Most of the trams built by various government tramways were designed to carry passengers but some special-purpose trams were built for track maintenance or to transfer prisoners. Probably the most unique of the special trams were the two tram hearses used to provide an inexpensive hearse service on the New South Wales Government tramways in Newcastle, NSW, from 1896 until its official withdrawl in 1946. This service evolved from the working class custom of having the funeral procession depart from a private home (either the deceased or a close relative) rather than from a funeral parlour. If the deceased's home was close to the tram route the pallbearers would carry the casket to the nearest tram stop, otherwise a hearse was hired to carry the casket to the tram stop.
The mourners, officiating clergy and funeral director would travel in the passenger tramcars, initially steam and later electric, on a scheduled service with the tram hearse attached at the rear. There would probably have been a separate compartment reserved for the funeral party. It was the responsibility of the pallbearers to place the coffin in the tram hearse and also to remove it and transfer it to the funeral train. The tram conductor would lock and unlock the tram hearse door and fares would be collected in the normal manner. The hearse service connected with the funeral trains at the Mortuary Station near Honeysuckle and later Newcastle station to Sandgate Cemetery.
The tram hearse is a low four-wheel timber tram trailer probably built on an old cable tram trailer chassis. The roofline is low and curved and at each end there are three doors and a central ventilation louvre. The interior is fitted to carry three coffins longitudinally. Three sets of five rollers are spaced in the floor and peg racks provide anchorage points. The hearse is finished in olive green and buff paint, the same livery as the Newcastle trams of the period.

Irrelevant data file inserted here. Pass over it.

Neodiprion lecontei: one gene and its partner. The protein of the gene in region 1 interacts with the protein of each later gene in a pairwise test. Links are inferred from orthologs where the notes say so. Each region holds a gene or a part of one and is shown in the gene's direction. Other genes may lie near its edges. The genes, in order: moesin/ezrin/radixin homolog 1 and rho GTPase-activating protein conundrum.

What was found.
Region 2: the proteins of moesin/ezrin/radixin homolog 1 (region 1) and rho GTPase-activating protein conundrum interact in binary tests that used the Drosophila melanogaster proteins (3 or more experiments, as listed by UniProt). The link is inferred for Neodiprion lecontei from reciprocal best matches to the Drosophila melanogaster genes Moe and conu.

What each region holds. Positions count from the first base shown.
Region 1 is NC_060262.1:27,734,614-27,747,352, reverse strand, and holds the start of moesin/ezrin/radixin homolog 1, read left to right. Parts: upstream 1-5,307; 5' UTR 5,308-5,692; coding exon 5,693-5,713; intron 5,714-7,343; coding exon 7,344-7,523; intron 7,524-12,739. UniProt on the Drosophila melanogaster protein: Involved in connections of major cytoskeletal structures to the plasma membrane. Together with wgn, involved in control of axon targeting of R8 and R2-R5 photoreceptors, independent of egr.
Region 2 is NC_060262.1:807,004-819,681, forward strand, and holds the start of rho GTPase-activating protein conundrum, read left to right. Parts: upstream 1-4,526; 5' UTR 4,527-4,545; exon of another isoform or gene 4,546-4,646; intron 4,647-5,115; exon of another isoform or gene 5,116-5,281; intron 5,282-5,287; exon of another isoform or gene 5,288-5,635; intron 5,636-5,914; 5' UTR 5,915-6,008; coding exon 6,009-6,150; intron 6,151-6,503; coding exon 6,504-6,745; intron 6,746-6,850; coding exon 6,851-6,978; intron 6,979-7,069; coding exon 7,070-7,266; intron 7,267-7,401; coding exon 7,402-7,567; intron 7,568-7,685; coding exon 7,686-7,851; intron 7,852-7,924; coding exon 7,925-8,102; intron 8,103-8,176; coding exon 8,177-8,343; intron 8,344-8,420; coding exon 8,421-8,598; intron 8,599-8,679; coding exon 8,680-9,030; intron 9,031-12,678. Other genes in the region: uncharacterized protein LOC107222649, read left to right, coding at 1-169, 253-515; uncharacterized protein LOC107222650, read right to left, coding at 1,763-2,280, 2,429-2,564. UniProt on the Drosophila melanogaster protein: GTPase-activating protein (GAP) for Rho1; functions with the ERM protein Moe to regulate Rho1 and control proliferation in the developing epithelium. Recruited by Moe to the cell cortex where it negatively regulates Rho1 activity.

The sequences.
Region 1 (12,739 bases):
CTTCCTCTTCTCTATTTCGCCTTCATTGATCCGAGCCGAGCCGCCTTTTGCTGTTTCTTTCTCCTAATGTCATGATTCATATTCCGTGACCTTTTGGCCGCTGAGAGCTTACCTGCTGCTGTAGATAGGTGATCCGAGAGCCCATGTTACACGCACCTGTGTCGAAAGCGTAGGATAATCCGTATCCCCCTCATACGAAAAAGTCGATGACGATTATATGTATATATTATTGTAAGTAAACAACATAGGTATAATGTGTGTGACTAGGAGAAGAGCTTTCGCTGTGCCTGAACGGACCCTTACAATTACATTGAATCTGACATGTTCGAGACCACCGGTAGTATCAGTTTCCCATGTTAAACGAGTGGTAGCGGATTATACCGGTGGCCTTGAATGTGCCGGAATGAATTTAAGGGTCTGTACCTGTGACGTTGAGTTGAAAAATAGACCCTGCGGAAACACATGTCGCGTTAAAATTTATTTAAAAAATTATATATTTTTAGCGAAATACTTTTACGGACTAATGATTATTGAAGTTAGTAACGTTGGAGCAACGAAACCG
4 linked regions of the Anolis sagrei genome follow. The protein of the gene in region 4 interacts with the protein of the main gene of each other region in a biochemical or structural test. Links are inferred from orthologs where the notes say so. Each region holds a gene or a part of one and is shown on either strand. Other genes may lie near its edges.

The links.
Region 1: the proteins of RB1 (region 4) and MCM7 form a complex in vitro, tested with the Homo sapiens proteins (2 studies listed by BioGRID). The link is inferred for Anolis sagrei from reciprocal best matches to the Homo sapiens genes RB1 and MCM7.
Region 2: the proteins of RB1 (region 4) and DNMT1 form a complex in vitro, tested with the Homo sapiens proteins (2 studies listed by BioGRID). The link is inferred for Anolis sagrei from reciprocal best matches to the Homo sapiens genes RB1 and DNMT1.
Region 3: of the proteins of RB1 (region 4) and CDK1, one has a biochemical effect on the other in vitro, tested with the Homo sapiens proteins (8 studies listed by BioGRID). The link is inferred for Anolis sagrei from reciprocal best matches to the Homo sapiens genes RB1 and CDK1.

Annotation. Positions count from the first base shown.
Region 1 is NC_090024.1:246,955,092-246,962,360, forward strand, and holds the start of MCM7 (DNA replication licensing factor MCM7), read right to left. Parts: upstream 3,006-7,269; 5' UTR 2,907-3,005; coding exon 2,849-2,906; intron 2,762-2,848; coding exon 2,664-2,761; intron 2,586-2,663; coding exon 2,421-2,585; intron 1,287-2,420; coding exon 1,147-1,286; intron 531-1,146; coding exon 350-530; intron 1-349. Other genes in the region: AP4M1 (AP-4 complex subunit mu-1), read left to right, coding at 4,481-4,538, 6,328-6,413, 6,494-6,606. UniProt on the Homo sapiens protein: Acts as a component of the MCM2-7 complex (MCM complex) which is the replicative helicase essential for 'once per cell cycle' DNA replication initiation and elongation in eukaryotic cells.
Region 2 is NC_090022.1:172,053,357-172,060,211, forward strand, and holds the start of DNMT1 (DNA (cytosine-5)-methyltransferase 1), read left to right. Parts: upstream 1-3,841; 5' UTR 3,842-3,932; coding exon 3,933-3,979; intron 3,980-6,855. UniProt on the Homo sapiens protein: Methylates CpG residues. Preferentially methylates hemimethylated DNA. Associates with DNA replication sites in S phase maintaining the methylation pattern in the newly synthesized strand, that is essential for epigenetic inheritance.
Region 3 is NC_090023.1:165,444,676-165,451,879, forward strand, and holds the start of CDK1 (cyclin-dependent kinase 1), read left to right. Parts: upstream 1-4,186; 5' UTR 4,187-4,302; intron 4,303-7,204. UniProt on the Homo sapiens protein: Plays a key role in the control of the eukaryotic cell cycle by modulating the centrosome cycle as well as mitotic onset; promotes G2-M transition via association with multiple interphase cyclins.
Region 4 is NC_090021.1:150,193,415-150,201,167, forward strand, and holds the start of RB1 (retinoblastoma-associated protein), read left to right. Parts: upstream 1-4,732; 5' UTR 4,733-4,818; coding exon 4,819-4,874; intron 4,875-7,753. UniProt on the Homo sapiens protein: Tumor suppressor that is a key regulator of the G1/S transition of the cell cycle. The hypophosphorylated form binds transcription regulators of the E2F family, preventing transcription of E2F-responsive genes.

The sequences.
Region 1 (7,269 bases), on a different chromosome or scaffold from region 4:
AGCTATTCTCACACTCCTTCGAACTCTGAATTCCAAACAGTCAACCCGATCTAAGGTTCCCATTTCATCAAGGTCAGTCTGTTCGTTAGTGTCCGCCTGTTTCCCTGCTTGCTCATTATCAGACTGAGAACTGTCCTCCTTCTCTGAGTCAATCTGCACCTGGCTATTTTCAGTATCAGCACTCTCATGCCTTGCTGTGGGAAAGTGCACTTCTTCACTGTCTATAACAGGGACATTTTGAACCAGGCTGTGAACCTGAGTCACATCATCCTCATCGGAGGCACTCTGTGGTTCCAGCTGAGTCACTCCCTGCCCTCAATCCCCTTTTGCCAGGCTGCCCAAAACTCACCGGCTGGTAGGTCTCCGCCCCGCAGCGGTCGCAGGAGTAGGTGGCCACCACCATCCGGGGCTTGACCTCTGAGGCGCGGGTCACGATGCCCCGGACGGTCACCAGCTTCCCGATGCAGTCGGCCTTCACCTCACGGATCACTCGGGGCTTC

The Museum's tram hearse trailer, No.27S, was built at the Randwick Tramway Workshops in Sydney and began service at Newcastle in 1896. In February 1949 it was transferred to the Gordon Avenue, (Hamilton) tram depot at Newcastle and used as a toolbox. It was transported to Sydney in 1953 and presented to the Museum by Rudders Ltd the following year. During the mid-1980s the tram hearse was restored prior to display in the Transport exhibition of the Museum from 1988 until 1999. As restoration was in progress a dried flower was found in the hearse and this was preserved as a melancholy reminder of the former function of this curious vehicle. The tram hearse is probably unique in Australia.
Although the majority of trams built by the New South Wales Government Tramways were designed to carry passengers, occasionally special purpose trams were either built or converted from obsolete trams. Some of these included those trams designed to carry prisoners to and from gaol, hospital trams for stretchers during the influenza epidemic and breakdown trams to service the tram fleet.
Assistant Curator, Science & Industry
McCarthy K. & N. Chinn, New South Wales Tramcar Handbook 1861-1961, Part One, South Pacific Electric Railway Co-operative Society Limited, Sutherland, NSW, 1975.